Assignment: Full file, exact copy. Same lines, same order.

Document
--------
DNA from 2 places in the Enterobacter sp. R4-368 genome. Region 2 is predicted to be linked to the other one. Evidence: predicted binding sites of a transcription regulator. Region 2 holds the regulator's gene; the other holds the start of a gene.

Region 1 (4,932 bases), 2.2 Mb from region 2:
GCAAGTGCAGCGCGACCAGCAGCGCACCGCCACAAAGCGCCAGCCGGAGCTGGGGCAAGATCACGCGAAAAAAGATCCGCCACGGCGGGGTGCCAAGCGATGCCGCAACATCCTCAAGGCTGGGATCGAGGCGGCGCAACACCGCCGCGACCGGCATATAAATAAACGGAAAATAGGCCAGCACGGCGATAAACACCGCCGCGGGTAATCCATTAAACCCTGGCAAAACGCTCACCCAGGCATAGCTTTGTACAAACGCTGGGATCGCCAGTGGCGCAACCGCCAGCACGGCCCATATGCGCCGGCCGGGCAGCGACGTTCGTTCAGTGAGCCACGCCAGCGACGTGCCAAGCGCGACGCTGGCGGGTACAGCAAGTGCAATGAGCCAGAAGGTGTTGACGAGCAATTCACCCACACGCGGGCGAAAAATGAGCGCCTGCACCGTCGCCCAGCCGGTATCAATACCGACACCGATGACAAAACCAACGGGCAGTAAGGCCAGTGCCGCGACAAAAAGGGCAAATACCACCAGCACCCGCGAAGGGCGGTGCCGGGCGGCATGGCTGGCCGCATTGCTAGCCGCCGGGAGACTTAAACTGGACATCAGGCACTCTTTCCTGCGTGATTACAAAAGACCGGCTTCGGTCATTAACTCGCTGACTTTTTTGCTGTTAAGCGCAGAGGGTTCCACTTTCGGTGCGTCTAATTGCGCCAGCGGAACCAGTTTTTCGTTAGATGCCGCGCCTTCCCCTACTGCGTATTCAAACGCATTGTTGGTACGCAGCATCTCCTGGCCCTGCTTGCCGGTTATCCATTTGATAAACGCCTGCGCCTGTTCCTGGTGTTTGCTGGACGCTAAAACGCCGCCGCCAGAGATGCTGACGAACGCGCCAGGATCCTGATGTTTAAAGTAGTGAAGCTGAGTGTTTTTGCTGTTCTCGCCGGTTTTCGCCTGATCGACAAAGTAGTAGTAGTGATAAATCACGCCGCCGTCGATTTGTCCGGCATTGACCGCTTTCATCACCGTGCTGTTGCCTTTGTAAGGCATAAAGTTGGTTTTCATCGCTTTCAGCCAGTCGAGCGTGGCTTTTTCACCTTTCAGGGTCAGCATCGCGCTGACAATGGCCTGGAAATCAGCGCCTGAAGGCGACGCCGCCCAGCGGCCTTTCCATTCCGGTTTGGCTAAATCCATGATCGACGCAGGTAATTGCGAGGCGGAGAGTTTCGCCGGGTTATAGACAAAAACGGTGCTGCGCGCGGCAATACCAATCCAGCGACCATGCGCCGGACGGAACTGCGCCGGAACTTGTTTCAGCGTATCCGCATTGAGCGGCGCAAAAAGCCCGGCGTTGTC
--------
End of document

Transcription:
DNA from 2 places in the Enterobacter sp. R4-368 genome. Region 2 is predicted to be linked to the other one. Evidence: predicted binding sites of a transcription regulator. Region 2 holds the regulator's gene; the other holds the start of a gene.

Region 1 (4,932 bases), 2.2 Mb from region 2:
GCAAGTGCAGCGCGACCAGCAGCGCACCGCCACAAAGCGCCAGCCGGAGCTGGGGCAAGATCACGCGAAAAAAGATCCGCCACGGCGGGGTGCCAAGCGATGCCGCAACATCCTCAAGGCTGGGATCGAGGCGGCGCAACACCGCCGCGACCGGCATATAAATAAACGGAAAATAGGCCAGCACGGCGATAAACACCGCCGCGGGTAATCCATTAAACCCTGGCAAAACGCTCACCCAGGCATAGCTTTGTACAAACGCTGGGATCGCCAGTGGCGCAACCGCCAGCACGGCCCATATGCGCCGGCCGGGCAGCGACGTTCGTTCAGTGAGCCACGCCAGCGACGTGCCAAGCGCGACGCTGGCGGGTACAGCAAGTGCAATGAGCCAGAAGGTGTTGACGAGCAATTCACCCACACGCGGGCGAAAAATGAGCGCCTGCACCGTCGCCCAGCCGGTATCAATACCGACACCGATGACAAAACCAACGGGCAGTAAGGCCAGTGCCGCGACAAAAAGGGCAAATACCACCAGCACCCGCGAAGGGCGGTGCCGGGCGGCATGGCTGGCCGCATTGCTAGCCGCCGGGAGACTTAAACTGGACATCAGGCACTCTTTCCTGCGTGATTACAAAAGACCGGCTTCGGTCATTAACTCGCTGACTTTTTTGCTGTTAAGCGCAGAGGGTTCCACTTTCGGTGCGTCTAATTGCGCCAGCGGAACCAGTTTTTCGTTAGATGCCGCGCCTTCCCCTACTGCGTATTCAAACGCATTGTTGGTACGCAGCATCTCCTGGCCCTGCTTGCCGGTTATCCATTTGATAAACGCCTGCGCCTGTTCCTGGTGTTTGCTGGACGCTAAAACGCCGCCGCCAGAGATGCTGACGAACGCGCCAGGATCCTGATGTTTAAAGTAGTGAAGCTGAGTGTTTTTGCTGTTCTCGCCGGTTTTCGCCTGATCGACAAAGTAGTAGTAGTGATAAATCACGCCGCCGTCGATTTGTCCGGCATTGACCGCTTTCATCACCGTGCTGTTGCCTTTGTAAGGCATAAAGTTGGTTTTCATCGCTTTCAGCCAGTCGAGCGTGGCTTTTTCACCTTTCAGGGTCAGCATCGCGCTGACAATGGCCTGGAAATCAGCGCCTGAAGGCGACGCCGCCCAGCGGCCTTTCCATTCCGGTTTGGCTAAATCCATGATCGACGCAGGTAATTGCGAGGCGGAGAGTTTCGCCGGGTTATAGACAAAAACGGTGCTGCGCGCGGCAATACCAATCCAGCGACCATGCGCCGGACGGAACTGCGCCGGAACTTGTTTCAGCGTATCCGCATTGAGCGGCGCAAAAAGCCCGGCGTTGTC